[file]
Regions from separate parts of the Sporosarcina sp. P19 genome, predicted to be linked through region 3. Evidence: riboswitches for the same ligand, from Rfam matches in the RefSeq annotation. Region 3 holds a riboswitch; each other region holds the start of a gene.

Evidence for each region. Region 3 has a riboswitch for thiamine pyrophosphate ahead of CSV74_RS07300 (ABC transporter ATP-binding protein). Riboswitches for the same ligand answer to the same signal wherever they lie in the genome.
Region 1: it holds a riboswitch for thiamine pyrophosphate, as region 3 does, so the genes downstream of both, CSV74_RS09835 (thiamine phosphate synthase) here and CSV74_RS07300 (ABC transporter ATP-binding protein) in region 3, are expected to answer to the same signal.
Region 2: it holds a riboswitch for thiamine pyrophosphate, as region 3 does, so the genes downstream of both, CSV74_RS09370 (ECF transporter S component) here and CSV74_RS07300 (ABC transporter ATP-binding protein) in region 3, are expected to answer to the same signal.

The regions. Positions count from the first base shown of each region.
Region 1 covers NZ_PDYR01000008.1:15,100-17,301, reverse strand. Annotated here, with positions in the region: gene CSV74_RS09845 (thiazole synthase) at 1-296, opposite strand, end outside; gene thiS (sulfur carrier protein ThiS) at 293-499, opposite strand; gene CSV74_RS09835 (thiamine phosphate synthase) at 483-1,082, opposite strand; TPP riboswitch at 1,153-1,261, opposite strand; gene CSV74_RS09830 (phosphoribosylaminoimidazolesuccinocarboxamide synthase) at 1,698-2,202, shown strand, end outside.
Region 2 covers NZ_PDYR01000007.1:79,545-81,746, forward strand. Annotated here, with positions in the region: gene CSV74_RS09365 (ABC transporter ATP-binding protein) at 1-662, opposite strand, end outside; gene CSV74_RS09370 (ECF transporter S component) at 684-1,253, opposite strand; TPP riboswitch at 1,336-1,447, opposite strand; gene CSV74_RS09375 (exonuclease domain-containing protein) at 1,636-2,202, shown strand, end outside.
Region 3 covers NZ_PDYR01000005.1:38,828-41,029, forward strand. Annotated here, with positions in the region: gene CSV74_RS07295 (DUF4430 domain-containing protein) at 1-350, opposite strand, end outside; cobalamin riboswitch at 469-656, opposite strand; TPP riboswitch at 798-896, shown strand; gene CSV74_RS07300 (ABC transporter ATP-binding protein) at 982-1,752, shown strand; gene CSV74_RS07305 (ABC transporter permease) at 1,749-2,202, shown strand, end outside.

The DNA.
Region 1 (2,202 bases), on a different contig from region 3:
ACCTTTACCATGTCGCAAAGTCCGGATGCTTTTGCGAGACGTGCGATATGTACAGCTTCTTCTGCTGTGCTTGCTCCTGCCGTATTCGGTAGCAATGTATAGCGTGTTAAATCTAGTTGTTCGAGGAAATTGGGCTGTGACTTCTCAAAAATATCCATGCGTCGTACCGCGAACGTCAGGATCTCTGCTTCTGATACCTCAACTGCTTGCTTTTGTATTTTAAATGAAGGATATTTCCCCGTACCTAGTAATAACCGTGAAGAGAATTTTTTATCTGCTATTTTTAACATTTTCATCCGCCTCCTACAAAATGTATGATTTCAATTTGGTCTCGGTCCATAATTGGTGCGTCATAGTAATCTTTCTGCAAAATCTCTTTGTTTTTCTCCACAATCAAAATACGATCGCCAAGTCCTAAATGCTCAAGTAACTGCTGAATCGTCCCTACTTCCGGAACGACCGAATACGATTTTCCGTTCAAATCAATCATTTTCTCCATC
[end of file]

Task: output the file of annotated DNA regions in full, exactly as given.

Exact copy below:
Regions from separate parts of the Sporosarcina sp. P19 genome, predicted to be linked through region 3. Evidence: riboswitches for the same ligand, from Rfam matches in the RefSeq annotation. Region 3 holds a riboswitch; each other region holds the start of a gene.

Evidence for each region. Region 3 has a riboswitch for thiamine pyrophosphate ahead of CSV74_RS07300 (ABC transporter ATP-binding protein). Riboswitches for the same ligand answer to the same signal wherever they lie in the genome.
Region 1: it holds a riboswitch for thiamine pyrophosphate, as region 3 does, so the genes downstream of both, CSV74_RS09835 (thiamine phosphate synthase) here and CSV74_RS07300 (ABC transporter ATP-binding protein) in region 3, are expected to answer to the same signal.
Region 2: it holds a riboswitch for thiamine pyrophosphate, as region 3 does, so the genes downstream of both, CSV74_RS09370 (ECF transporter S component) here and CSV74_RS07300 (ABC transporter ATP-binding protein) in region 3, are expected to answer to the same signal.

The regions. Positions count from the first base shown of each region.
Region 1 covers NZ_PDYR01000008.1:15,100-17,301, reverse strand. Annotated here, with positions in the region: gene CSV74_RS09845 (thiazole synthase) at 1-296, opposite strand, end outside; gene thiS (sulfur carrier protein ThiS) at 293-499, opposite strand; gene CSV74_RS09835 (thiamine phosphate synthase) at 483-1,082, opposite strand; TPP riboswitch at 1,153-1,261, opposite strand; gene CSV74_RS09830 (phosphoribosylaminoimidazolesuccinocarboxamide synthase) at 1,698-2,202, shown strand, end outside.
Region 2 covers NZ_PDYR01000007.1:79,545-81,746, forward strand. Annotated here, with positions in the region: gene CSV74_RS09365 (ABC transporter ATP-binding protein) at 1-662, opposite strand, end outside; gene CSV74_RS09370 (ECF transporter S component) at 684-1,253, opposite strand; TPP riboswitch at 1,336-1,447, opposite strand; gene CSV74_RS09375 (exonuclease domain-containing protein) at 1,636-2,202, shown strand, end outside.
Region 3 covers NZ_PDYR01000005.1:38,828-41,029, forward strand. Annotated here, with positions in the region: gene CSV74_RS07295 (DUF4430 domain-containing protein) at 1-350, opposite strand, end outside; cobalamin riboswitch at 469-656, opposite strand; TPP riboswitch at 798-896, shown strand; gene CSV74_RS07300 (ABC transporter ATP-binding protein) at 982-1,752, shown strand; gene CSV74_RS07305 (ABC transporter permease) at 1,749-2,202, shown strand, end outside.

The DNA.
Region 1 (2,202 bases), on a different contig from region 3:
ACCTTTACCATGTCGCAAAGTCCGGATGCTTTTGCGAGACGTGCGATATGTACAGCTTCTTCTGCTGTGCTTGCTCCTGCCGTATTCGGTAGCAATGTATAGCGTGTTAAATCTAGTTGTTCGAGGAAATTGGGCTGTGACTTCTCAAAAATATCCATGCGTCGTACCGCGAACGTCAGGATCTCTGCTTCTGATACCTCAACTGCTTGCTTTTGTATTTTAAATGAAGGATATTTCCCCGTACCTAGTAATAACCGTGAAGAGAATTTTTTATCTGCTATTTTTAACATTTTCATCCGCCTCCTACAAAATGTATGATTTCAATTTGGTCTCGGTCCATAATTGGTGCGTCATAGTAATCTTTCTGCAAAATCTCTTTGTTTTTCTCCACAATCAAAATACGATCGCCAAGTCCTAAATGCTCAAGTAACTGCTGAATCGTCCCTACTTCCGGAACGACCGAATACGATTTTCCGTTCAAATCAATCATTTTCTCCATC